PS 7-65
The role of life-history traits and regeneration strategies in the emergence, distribution and timing of nitrogen fixation in tropical vs. temperate forests

Monday, August 5, 2013
Exhibit Hall B, Minneapolis Convention Center
Efrat Sheffer, Ecology and Evolutionary Biology, Princeton University, Rehovot, NJ
Sarah A. Batterman, Ecology and Evolutionary Biology, Princeton University, Princeton, NJ
Lars O. Hedin, Ecology and Evolutionary Biology, Princeton University, Princeton, NJ
Simon A. Levin, Ecology and Evolutionary Biology, Princeton University, Princeton, NJ

Symbiotic N2-fixation by plants is the main source of nitrogen input to most natural ecosystems.  Yet, why N2-fixers are ecologically and evolutionarily favored in ecosystems where they ultimately act to remove soil N constraints on plant growth (mainly tropical forests), whereas, in other ecosystems fixers are either rare and/or quickly excluded by competition with others even though limitation persists (mainly temperate or boreal forests) remains a poorly understood mystery. Our objective is to understand the factors involved, and specifically the role of life-history traits, in controlling the emergence and maintenance of symbiotic N2-fixers in different types of woody plant communities globally.  We explored how symbiotic N2-fixing and non-fixing plants interact in the context of the competitive forces that control community organization and what determines the emergence of individual strategies. Using game-theoretic adaptive dynamics models (mathematical and simulation models), we examined how plant regeneration and traits related to nitrogen acquisition determine spatial and temporal patterns of growth of the fixers and non-fixers and their coexistence within a community in temperate and tropical forest ecosystems.  We also tested how community composition is affected by the disturbance regime, and how the life-histories of fixers are adapted to disturbance regimes in different ecosystems.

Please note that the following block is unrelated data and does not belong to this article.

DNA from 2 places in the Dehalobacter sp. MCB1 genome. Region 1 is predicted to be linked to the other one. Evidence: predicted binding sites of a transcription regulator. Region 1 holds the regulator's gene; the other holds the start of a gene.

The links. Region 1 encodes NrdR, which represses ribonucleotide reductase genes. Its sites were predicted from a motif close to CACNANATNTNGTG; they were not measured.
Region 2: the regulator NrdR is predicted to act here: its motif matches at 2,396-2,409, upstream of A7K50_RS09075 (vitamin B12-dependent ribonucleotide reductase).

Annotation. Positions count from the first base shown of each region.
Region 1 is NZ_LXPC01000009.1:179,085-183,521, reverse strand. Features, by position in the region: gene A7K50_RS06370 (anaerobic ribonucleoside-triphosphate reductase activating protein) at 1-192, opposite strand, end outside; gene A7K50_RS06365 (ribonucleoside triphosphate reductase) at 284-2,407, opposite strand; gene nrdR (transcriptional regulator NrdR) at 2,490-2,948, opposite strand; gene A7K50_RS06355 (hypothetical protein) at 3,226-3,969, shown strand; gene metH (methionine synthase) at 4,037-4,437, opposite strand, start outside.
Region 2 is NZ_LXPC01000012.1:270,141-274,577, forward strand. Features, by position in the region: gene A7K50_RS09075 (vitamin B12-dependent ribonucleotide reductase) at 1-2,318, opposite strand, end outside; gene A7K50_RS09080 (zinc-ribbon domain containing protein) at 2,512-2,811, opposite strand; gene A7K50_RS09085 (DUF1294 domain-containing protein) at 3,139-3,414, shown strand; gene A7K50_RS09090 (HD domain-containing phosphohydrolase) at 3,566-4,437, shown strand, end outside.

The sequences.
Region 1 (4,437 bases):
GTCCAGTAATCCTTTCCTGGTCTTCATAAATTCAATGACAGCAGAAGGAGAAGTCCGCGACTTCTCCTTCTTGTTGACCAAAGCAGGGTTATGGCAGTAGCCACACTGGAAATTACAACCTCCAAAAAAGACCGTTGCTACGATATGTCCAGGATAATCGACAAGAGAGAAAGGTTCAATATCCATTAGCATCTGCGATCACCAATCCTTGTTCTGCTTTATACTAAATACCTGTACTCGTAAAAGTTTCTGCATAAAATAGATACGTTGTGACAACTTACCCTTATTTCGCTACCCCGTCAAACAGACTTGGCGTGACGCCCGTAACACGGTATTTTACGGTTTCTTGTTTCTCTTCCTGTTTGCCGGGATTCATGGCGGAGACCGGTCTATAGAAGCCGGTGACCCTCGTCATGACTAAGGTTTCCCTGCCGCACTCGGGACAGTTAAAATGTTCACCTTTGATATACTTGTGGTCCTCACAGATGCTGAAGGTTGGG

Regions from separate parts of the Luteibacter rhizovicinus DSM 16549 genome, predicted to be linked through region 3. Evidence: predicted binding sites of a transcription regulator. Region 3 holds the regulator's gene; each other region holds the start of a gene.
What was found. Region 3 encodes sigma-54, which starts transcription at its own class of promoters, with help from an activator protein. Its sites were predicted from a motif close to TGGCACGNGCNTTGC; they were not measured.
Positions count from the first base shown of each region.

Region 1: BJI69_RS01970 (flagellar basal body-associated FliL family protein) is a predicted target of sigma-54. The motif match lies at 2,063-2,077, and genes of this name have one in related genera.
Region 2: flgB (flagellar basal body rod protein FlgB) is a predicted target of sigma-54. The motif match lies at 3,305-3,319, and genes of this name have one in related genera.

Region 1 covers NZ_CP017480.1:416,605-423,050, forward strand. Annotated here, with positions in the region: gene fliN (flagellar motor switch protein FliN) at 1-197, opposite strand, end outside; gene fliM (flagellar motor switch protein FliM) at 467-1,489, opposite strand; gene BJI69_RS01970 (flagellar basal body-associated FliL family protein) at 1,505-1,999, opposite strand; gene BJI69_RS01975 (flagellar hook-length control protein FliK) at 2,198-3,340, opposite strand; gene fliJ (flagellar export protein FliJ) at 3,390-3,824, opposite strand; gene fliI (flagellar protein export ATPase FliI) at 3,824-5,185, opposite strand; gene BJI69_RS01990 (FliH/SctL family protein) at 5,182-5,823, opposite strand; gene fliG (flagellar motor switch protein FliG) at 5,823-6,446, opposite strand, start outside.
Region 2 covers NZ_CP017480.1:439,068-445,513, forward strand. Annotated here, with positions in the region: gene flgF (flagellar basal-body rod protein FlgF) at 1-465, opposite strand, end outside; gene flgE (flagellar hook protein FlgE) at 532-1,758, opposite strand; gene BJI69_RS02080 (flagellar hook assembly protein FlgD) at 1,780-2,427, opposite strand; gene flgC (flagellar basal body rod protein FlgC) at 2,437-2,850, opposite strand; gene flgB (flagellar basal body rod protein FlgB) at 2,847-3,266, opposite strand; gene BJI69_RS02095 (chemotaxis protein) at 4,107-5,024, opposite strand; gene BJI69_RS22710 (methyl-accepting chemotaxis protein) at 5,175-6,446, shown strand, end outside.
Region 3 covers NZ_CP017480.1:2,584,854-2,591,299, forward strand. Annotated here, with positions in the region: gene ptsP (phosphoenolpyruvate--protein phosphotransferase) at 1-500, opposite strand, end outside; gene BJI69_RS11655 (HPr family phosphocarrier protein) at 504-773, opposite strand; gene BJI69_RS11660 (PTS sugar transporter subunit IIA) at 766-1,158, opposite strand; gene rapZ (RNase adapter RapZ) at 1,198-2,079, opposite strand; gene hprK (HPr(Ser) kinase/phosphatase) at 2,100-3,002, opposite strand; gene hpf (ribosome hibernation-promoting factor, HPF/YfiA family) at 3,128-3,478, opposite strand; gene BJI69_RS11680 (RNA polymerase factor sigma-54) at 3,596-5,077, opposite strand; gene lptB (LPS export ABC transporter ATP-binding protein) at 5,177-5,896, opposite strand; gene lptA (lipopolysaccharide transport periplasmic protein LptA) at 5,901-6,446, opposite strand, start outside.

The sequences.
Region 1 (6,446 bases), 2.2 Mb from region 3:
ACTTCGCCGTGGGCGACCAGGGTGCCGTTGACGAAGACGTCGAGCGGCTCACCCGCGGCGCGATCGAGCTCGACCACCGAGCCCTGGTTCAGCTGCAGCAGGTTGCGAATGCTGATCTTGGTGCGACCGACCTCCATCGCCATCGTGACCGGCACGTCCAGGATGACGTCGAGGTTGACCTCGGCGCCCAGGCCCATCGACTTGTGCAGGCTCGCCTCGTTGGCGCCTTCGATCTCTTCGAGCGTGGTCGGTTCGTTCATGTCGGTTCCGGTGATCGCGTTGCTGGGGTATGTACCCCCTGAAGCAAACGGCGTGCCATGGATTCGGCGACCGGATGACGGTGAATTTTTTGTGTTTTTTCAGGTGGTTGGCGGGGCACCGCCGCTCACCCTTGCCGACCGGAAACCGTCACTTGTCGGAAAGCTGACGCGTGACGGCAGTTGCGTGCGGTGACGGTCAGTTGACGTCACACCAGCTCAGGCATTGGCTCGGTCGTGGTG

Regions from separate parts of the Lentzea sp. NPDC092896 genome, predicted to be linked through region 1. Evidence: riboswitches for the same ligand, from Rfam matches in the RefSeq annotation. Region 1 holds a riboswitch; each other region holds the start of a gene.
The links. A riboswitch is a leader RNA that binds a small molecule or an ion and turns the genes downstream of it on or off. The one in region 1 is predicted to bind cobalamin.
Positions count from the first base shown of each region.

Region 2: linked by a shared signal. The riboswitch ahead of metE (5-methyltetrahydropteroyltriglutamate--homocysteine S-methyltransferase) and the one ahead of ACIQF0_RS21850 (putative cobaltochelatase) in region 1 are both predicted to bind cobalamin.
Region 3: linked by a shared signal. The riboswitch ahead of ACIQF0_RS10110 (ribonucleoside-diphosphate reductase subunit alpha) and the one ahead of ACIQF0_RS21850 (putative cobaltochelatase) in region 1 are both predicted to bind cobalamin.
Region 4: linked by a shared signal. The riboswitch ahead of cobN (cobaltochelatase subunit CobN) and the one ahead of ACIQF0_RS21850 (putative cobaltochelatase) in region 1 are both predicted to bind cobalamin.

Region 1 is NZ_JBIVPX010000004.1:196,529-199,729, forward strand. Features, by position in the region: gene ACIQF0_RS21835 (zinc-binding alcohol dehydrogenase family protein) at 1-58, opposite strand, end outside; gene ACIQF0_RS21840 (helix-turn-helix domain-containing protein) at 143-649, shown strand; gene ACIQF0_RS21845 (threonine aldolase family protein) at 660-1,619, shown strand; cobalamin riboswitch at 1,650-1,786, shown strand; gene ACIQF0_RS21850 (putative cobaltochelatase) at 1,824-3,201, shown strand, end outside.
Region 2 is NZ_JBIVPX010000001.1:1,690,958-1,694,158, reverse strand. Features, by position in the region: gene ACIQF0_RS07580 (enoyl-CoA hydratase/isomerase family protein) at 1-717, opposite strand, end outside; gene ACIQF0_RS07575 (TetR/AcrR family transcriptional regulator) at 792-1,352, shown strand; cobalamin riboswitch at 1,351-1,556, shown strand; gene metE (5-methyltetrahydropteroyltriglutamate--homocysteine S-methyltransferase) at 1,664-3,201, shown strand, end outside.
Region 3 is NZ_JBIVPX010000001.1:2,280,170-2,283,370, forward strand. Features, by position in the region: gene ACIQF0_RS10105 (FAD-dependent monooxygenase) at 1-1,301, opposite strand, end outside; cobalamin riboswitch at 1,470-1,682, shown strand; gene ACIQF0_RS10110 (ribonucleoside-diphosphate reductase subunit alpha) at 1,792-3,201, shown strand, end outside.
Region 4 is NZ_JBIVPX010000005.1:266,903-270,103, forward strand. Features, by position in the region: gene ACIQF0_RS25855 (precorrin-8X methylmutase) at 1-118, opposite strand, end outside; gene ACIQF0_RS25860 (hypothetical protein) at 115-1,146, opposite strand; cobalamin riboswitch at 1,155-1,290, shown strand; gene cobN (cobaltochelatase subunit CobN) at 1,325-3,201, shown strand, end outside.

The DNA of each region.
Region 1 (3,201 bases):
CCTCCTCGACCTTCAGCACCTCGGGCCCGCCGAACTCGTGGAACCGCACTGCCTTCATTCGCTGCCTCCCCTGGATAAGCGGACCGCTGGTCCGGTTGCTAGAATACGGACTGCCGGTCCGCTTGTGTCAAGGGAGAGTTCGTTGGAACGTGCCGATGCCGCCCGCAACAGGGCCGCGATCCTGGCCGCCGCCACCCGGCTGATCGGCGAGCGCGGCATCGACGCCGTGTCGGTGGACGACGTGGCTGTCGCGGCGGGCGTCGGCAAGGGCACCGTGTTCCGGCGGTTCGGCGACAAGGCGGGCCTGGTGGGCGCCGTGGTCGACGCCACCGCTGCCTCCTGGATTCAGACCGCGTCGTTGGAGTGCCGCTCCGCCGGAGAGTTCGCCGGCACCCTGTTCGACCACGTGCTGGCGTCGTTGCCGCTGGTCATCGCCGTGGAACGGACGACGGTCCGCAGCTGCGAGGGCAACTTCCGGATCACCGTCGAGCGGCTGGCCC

Results of our simulations show the dynamics of alternative strategies, and how different combinations of parameters for fixers and non-fixers change the emergence and maintenance of N2-fixation. N2-fixation is favored only in recently disturbed areas, where soil N availability is low and does not allow non-fixers to achieve dominance. We found that the presence of fixation depends on a set of essential life-history traits that are related to the adaptation of N2-fixer to local disturbance dynamics. Depending on disturbance type, N2-fixation displays two alternative strategies: a large seedling bank for small-scale disturbances (e.g. forest gaps), as typically found in legume-tree fixers in tropical forests, vs. widely dispersed seeds for large-scale disturbances, representing the way actinorhizal trees disperse after infrequent large fire events in temperate forests. These different regeneration strategies also imply different seeds, i.e. few, large, locally dispersed vs. many, small, long-dispersed seeds, respectively.  Our results link the biogeochemistry of N2-fixation and N cycling with the evolution and ecology of individual life-history. Understanding of how individual traits and community organization impacts processes of N cycling at the ecosystem level has important implications for the study of ecosystem functioning and could help forecast the impacts of man-made disturbances to N-cycling.